Random Harvest (1942)

 

 

 

Colman and GarsonRandom Harvest was taken from the 1941 James Hilton novel.  Both Colman and his costar Greer Garson had faired well with Hilton's work in the past - Colman with Lost Horizon 5 years earlier, and Ms. Garson with her first American film, Goodbye, Mr. Chips in 1939.

The film, masterfully directed by Mervyn LeRoy, retains a dignity and elegance that lifts it above its soap opera potential, giving us a love story well-paced with suspense and tension. In Greer Garson, Colman has a costar perfectly matched with him both physically and temperamentally. Her portrayal of Paula/Margaret is first one of serenity, then anguish; she draws the viewer in to experience her quiet torment along with her. Colman's Smithy/Charles, the bewildered amnesiac haunted by a sense of great loss that he cannot define, garnered him another Academy Award nomination. The film itself was immensely successful, with a nomination for Best Picture of that year, as well as setting a record length for its opening engagement at Radio City Music Hall.

 

 

Smith struggles to speak

 

The story opens with a voice-over narration (by author James Hilton) taking us to "a remote and guarded building in the English Midlands, Melbridge County Asylum - grimly proud of its new military wing which barely suffices, in this autumn of 1918, to house the shattered minds of the War that was to end war."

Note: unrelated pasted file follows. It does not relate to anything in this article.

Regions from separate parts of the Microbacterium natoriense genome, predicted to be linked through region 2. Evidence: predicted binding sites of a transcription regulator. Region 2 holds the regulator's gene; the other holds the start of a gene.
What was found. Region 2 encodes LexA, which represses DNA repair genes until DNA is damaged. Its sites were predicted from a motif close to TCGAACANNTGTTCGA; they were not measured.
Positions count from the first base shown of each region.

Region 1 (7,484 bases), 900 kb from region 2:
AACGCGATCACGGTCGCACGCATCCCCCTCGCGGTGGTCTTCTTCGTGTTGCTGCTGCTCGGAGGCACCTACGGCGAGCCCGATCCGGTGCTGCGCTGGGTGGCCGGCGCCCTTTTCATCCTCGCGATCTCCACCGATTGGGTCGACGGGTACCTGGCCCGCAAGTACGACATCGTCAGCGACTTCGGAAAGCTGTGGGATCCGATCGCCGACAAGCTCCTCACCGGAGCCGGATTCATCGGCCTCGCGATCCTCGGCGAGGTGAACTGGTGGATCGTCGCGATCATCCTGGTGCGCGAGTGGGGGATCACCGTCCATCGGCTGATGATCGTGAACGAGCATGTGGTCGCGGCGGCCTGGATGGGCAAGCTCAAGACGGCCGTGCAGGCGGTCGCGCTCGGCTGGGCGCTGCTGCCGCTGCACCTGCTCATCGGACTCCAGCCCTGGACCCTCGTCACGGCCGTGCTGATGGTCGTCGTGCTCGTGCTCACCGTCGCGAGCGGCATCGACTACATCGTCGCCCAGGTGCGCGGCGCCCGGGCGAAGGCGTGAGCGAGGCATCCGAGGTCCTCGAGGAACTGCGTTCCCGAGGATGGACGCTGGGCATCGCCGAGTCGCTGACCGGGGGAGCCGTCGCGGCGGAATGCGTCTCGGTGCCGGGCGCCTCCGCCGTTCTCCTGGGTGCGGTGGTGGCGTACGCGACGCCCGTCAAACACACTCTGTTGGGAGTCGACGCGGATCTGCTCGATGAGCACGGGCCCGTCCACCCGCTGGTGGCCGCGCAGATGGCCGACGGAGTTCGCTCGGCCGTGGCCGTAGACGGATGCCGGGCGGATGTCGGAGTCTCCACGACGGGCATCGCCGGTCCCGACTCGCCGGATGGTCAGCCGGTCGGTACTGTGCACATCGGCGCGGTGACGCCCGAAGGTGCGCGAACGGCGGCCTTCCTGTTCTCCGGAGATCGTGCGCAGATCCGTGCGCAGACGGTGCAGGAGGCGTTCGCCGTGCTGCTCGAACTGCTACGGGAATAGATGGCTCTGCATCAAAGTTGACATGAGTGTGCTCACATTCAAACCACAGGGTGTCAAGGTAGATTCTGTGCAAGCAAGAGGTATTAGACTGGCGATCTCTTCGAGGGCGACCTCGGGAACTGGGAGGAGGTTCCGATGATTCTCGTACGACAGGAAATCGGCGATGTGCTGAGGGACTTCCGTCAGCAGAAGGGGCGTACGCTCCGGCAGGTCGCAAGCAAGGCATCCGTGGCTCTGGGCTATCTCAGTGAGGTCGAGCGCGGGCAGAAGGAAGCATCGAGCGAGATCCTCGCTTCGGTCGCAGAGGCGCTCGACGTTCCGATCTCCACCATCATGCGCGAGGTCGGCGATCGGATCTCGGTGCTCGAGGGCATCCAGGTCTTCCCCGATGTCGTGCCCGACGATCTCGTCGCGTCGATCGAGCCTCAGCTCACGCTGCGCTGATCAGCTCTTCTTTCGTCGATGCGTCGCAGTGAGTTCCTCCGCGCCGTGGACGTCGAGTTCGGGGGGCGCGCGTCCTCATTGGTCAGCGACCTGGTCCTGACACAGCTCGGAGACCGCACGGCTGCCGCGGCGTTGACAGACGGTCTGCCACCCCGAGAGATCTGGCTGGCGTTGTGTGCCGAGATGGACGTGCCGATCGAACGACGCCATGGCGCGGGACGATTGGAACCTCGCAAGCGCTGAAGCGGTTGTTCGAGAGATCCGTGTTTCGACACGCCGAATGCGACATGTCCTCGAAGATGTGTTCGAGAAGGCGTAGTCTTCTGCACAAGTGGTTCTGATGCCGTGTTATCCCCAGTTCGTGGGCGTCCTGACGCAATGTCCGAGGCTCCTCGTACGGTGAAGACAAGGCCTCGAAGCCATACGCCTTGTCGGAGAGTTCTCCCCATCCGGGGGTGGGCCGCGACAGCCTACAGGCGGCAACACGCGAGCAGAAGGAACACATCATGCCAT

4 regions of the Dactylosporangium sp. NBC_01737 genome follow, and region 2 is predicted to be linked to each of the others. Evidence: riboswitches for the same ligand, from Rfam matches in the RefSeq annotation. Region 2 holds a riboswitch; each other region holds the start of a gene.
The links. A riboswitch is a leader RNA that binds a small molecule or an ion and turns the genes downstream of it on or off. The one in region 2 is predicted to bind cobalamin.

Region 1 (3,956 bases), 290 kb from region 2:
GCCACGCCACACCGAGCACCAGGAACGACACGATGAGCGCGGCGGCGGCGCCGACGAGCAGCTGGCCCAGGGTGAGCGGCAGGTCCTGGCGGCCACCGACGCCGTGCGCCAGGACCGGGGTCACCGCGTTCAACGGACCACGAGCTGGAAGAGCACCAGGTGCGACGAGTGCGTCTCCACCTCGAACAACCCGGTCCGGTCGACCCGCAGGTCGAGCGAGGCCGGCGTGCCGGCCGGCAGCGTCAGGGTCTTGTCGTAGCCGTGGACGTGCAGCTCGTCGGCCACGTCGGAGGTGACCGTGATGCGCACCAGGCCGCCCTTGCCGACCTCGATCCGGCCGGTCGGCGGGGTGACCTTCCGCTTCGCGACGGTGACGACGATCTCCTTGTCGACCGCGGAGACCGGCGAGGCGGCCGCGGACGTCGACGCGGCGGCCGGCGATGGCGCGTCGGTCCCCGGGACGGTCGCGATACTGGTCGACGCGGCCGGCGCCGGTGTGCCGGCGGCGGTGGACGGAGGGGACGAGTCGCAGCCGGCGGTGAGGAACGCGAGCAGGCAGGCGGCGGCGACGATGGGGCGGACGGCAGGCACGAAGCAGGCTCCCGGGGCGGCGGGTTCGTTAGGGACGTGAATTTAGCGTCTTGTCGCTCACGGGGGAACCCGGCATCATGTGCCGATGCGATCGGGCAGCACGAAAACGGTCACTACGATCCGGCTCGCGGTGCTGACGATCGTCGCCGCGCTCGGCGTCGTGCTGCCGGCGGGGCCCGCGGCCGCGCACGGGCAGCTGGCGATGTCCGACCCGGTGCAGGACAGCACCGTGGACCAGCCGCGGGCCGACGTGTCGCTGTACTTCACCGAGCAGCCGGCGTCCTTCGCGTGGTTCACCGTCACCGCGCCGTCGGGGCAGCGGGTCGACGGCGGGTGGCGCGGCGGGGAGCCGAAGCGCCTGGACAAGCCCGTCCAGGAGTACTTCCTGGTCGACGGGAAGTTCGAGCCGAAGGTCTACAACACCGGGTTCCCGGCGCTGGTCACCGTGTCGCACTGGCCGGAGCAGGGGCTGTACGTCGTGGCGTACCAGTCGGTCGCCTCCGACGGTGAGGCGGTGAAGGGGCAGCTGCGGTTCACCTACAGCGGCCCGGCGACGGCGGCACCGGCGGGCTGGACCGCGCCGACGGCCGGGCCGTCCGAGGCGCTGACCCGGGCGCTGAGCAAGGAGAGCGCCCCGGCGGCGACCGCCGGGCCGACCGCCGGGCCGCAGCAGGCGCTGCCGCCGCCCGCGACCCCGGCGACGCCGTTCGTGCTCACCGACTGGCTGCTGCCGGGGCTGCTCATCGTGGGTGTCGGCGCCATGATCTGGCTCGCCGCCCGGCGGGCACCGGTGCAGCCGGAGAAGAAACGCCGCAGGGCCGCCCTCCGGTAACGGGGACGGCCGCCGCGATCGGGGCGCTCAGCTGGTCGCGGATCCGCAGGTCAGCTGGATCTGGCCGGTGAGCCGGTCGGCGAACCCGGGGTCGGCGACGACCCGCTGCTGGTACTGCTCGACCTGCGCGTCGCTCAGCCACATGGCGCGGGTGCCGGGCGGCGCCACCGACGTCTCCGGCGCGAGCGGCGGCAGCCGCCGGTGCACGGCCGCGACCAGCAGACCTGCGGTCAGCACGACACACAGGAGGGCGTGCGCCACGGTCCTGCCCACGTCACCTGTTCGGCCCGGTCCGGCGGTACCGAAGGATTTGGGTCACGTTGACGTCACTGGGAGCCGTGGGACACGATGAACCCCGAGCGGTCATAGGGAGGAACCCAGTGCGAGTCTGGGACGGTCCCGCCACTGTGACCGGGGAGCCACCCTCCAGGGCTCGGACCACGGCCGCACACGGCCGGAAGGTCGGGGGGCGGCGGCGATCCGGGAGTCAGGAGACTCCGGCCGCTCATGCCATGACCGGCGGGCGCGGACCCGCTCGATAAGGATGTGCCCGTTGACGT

Psychiatrist Jonathan Benet (Philip Dorn) is treating a patient known only as Smith (Colman), a soldier who was picked out of a shellhole at Arras in 1917, remembering nothing of his past and with his speech severely impaired. Smith is brought before an older couple who is looking for their missing son and faces disappointment when the couple tearfully turns away - he is not their son; he belongs to no one.

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